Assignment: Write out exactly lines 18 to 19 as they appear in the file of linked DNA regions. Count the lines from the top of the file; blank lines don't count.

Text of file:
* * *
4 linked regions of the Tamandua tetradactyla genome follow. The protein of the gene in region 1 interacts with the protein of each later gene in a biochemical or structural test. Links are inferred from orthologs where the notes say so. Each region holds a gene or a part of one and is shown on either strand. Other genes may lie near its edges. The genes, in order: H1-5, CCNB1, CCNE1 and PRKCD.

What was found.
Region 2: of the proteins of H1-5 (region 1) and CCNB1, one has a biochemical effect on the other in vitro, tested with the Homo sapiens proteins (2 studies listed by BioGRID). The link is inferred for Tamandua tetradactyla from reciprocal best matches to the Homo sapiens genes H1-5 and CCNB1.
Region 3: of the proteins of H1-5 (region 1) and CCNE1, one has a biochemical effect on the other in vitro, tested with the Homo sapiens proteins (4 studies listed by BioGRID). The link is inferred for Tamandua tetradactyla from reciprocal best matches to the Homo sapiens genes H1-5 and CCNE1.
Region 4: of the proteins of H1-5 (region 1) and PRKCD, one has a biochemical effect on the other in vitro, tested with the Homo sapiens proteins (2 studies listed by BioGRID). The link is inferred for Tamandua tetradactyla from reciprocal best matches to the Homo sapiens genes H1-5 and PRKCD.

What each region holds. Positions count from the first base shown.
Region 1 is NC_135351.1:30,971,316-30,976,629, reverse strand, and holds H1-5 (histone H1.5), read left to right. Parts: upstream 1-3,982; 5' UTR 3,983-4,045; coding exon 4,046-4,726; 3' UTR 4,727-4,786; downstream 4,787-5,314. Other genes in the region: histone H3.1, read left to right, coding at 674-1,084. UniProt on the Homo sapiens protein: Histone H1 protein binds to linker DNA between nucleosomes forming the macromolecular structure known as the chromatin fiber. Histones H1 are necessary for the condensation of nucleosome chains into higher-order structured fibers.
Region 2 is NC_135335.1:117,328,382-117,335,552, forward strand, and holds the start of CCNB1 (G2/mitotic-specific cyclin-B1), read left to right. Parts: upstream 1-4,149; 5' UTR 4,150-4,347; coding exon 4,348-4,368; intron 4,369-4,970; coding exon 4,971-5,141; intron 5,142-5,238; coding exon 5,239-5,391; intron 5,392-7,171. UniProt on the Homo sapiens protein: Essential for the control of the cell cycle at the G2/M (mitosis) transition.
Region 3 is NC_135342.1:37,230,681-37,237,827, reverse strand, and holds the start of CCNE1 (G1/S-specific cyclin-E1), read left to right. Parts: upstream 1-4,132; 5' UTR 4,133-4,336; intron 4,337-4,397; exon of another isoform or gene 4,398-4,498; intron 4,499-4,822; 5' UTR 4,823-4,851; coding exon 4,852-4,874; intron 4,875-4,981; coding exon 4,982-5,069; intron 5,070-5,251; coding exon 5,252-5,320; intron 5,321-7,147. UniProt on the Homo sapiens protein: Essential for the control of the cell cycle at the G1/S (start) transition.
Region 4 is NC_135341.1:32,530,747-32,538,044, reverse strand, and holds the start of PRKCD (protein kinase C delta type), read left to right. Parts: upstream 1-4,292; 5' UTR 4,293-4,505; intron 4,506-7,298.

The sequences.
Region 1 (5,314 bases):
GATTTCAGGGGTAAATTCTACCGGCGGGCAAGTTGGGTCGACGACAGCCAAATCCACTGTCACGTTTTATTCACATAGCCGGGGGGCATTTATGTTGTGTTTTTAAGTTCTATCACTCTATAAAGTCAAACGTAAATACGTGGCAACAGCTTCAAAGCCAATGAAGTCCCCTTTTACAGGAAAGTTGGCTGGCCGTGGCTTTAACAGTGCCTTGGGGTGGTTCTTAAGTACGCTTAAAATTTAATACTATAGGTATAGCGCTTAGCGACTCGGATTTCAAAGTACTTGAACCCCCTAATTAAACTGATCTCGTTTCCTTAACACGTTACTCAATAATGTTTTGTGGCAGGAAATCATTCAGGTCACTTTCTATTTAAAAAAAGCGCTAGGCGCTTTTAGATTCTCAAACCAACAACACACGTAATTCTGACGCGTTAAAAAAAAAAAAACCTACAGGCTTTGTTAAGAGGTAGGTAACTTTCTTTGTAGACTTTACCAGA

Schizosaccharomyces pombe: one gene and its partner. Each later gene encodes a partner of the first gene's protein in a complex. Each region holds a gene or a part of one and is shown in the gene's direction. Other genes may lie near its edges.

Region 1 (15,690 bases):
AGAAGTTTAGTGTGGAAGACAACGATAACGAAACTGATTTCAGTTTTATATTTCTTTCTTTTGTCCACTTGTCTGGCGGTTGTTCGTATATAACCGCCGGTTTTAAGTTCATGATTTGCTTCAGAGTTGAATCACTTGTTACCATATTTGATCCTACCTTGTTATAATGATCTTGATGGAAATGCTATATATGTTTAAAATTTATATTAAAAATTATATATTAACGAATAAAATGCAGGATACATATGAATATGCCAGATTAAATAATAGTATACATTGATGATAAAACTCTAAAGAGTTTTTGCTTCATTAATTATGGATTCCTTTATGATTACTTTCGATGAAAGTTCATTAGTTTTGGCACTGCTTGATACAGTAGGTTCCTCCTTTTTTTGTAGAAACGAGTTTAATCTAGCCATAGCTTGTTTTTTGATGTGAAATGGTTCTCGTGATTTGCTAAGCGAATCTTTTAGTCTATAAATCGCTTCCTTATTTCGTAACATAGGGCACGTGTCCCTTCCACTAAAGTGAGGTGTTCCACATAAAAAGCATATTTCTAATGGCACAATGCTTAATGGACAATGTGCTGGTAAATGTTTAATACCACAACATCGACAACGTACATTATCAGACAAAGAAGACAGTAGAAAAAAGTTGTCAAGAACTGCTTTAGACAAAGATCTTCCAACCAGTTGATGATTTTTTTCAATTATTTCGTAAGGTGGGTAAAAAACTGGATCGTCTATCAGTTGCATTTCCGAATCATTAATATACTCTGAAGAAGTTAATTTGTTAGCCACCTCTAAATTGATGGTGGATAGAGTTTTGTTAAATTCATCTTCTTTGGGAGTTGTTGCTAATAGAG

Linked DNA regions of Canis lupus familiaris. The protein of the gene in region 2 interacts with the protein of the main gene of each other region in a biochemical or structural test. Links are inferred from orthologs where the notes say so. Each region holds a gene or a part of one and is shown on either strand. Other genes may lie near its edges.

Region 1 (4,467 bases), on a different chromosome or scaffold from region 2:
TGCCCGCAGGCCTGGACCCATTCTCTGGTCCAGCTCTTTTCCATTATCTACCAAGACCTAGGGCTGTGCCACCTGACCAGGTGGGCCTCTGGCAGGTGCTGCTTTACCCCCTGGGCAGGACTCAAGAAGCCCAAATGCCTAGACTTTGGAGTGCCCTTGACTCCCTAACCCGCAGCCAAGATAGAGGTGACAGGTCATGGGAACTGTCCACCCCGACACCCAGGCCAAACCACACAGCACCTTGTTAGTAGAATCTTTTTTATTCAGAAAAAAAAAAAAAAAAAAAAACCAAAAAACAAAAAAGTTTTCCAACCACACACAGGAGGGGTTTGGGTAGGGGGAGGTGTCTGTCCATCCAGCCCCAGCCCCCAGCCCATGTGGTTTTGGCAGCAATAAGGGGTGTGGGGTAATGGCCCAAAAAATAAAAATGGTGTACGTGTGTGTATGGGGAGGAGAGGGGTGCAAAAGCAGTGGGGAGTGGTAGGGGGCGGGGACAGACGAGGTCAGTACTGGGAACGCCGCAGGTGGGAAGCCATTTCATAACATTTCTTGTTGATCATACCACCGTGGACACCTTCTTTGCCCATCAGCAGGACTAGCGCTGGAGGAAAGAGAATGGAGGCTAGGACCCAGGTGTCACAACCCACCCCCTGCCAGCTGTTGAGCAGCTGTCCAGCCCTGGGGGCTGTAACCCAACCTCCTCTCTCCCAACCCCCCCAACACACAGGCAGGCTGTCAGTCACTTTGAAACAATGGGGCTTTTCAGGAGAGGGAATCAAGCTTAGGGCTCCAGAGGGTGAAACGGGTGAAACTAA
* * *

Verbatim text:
Region 1 (4,467 bases), on a different chromosome or scaffold from region 2:
TGCCCGCAGGCCTGGACCCATTCTCTGGTCCAGCTCTTTTCCATTATCTACCAAGACCTAGGGCTGTGCCACCTGACCAGGTGGGCCTCTGGCAGGTGCTGCTTTACCCCCTGGGCAGGACTCAAGAAGCCCAAATGCCTAGACTTTGGAGTGCCCTTGACTCCCTAACCCGCAGCCAAGATAGAGGTGACAGGTCATGGGAACTGTCCACCCCGACACCCAGGCCAAACCACACAGCACCTTGTTAGTAGAATCTTTTTTATTCAGAAAAAAAAAAAAAAAAAAAAACCAAAAAACAAAAAAGTTTTCCAACCACACACAGGAGGGGTTTGGGTAGGGGGAGGTGTCTGTCCATCCAGCCCCAGCCCCCAGCCCATGTGGTTTTGGCAGCAATAAGGGGTGTGGGGTAATGGCCCAAAAAATAAAAATGGTGTACGTGTGTGTATGGGGAGGAGAGGGGTGCAAAAGCAGTGGGGAGTGGTAGGGGGCGGGGACAGACGAGGTCAGTACTGGGAACGCCGCAGGTGGGAAGCCATTTCATAACATTTCTTGTTGATCATACCACCGTGGACACCTTCTTTGCCCATCAGCAGGACTAGCGCTGGAGGAAAGAGAATGGAGGCTAGGACCCAGGTGTCACAACCCACCCCCTGCCAGCTGTTGAGCAGCTGTCCAGCCCTGGGGGCTGTAACCCAACCTCCTCTCTCCCAACCCCCCCAACACACAGGCAGGCTGTCAGTCACTTTGAAACAATGGGGCTTTTCAGGAGAGGGAATCAAGCTTAGGGCTCCAGAGGGTGAAACGGGTGAAACTAA